Student government bans nudity on campus TV after station airs sex show





CALIFORNIA -- The student government at the University of California at San Diego amended the campus television station's charter yesterday banning programs from airing nudity and sex.

The move comes after the closed-circuit student-run television station aired a show last week in which a student had sex with an adult actress. Pictures and a link to a video highlighting the sex episode are available on the show's Web site as well.

Steve York, who had sex with an actress on his show, Koala TV, said he was upset by the student government's action.

"They don't like our expression," York said. "This is definitely a censorship issue."

Christopher Sweeten, the student government president, introduced a motion amending the charter to prohibit on-air depictions of sexual activity, according to an agenda posted on the organization's Web site.

Sweeten did not return an e-mail or a phone call seeking comment.

Council members passed the measure by a 14-8 vote after lengthy debate, according to an article in The San Diego Union-Tribune. The local paper reported that the debate focused on whether student leaders were following the will of the students or "perceived pressure by the administration."

A message left with Patricia Jacoby, director of university outreach, was not returned.

Koala TV had encountered trouble in the past. Station managers removed the show from the schedule in March after York stripped off his clothes during a live broadcast, according to The Union-Tribune. That was after the student government asked the station to stop showing nudity.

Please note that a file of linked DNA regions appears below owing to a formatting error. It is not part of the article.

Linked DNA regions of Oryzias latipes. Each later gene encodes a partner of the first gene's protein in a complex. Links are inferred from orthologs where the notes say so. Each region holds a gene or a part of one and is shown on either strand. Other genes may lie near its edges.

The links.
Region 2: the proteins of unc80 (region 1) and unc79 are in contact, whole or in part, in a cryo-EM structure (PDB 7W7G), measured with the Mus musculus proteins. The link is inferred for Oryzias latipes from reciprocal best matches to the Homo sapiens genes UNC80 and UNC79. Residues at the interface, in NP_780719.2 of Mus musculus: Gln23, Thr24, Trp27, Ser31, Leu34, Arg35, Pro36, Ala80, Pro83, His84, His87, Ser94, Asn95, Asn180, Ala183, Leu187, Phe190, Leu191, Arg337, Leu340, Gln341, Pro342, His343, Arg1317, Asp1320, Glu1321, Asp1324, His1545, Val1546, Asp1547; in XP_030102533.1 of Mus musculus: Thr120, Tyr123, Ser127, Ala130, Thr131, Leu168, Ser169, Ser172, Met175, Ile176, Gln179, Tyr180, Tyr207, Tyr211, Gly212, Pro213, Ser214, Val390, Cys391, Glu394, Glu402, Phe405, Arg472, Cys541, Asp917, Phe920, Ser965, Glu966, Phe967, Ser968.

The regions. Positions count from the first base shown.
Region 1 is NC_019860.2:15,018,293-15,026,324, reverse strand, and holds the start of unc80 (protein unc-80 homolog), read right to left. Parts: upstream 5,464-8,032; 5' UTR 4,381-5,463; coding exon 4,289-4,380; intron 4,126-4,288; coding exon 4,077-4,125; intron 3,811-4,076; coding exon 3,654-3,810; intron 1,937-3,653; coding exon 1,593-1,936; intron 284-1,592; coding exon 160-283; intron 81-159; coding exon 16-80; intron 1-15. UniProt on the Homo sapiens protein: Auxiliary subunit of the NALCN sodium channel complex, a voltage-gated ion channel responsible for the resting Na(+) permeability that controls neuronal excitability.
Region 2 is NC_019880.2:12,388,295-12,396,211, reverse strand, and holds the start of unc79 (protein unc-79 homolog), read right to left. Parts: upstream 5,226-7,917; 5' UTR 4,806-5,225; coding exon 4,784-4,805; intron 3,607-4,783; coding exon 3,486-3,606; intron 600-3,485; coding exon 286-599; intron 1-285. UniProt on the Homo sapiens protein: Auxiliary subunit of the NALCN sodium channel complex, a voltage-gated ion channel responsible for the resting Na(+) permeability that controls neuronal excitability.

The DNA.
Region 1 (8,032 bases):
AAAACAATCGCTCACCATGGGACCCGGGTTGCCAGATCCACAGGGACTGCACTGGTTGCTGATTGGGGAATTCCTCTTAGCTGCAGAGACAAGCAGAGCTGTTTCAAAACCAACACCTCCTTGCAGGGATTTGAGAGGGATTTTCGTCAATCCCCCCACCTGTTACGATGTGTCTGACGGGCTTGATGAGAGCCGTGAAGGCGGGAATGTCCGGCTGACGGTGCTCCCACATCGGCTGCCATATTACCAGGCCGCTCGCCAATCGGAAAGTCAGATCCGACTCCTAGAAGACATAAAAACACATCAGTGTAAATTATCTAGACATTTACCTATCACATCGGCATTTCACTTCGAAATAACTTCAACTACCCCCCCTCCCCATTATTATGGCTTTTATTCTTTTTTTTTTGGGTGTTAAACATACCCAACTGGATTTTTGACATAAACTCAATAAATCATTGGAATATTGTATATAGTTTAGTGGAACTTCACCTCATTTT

The student government recently reinstated the show, York said.

He said the show was about making students laugh.

"The show raised issues in a fun way," he said, adding that the show had fostered discussions about the First Amendment and sexual health on campus.

Television shows are not submitted to station officials for approval prior to broadcast, he said. Programs shown between 10 p.m. and 6 a.m. were permitted to show adult material if viewers were properly warned, as they were in this case, York said.

The station's charter outlaws obscene broadcasts, but indecent broadcasts are permitted between 10 p.m. and 6 a.m., according to The Union-Tribune article.

The Union-Tribune

reported that to be considered obscene under the station's charter, the material has to fulfill a three-part test: It must depict or describe, in a patently offensive way, sexual conduct. It must lack serious literary, artistic, political or scientific value. And the "average person," applying contemporary community standards, must find that the material appeals to prurient interests.

More than a dozen students and parents have called student leaders and administrators to complain about the show, according to The Union-Tribune.

--by Kyle McCarthy, SPLC staff writer


news